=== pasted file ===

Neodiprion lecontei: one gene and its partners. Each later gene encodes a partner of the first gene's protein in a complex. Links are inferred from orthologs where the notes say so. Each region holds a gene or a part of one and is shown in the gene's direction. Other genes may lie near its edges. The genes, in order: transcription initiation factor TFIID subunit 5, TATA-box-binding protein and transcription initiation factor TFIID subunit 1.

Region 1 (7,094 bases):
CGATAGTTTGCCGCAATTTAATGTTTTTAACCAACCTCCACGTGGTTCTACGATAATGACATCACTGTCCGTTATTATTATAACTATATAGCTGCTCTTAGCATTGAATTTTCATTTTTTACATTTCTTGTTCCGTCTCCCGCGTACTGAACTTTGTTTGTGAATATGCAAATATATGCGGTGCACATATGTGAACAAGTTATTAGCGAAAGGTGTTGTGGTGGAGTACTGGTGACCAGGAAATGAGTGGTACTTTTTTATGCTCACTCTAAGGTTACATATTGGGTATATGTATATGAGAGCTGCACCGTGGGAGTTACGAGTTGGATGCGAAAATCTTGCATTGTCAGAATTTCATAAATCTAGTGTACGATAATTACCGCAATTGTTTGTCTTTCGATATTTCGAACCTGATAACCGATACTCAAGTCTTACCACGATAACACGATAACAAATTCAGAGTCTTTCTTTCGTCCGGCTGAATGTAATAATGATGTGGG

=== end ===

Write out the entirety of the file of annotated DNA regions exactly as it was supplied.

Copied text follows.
Neodiprion lecontei: one gene and its partners. Each later gene encodes a partner of the first gene's protein in a complex. Links are inferred from orthologs where the notes say so. Each region holds a gene or a part of one and is shown in the gene's direction. Other genes may lie near its edges. The genes, in order: transcription initiation factor TFIID subunit 5, TATA-box-binding protein and transcription initiation factor TFIID subunit 1.

Region 1 (7,094 bases):
CGATAGTTTGCCGCAATTTAATGTTTTTAACCAACCTCCACGTGGTTCTACGATAATGACATCACTGTCCGTTATTATTATAACTATATAGCTGCTCTTAGCATTGAATTTTCATTTTTTACATTTCTTGTTCCGTCTCCCGCGTACTGAACTTTGTTTGTGAATATGCAAATATATGCGGTGCACATATGTGAACAAGTTATTAGCGAAAGGTGTTGTGGTGGAGTACTGGTGACCAGGAAATGAGTGGTACTTTTTTATGCTCACTCTAAGGTTACATATTGGGTATATGTATATGAGAGCTGCACCGTGGGAGTTACGAGTTGGATGCGAAAATCTTGCATTGTCAGAATTTCATAAATCTAGTGTACGATAATTACCGCAATTGTTTGTCTTTCGATATTTCGAACCTGATAACCGATACTCAAGTCTTACCACGATAACACGATAACAAATTCAGAGTCTTTCTTTCGTCCGGCTGAATGTAATAATGATGTGGG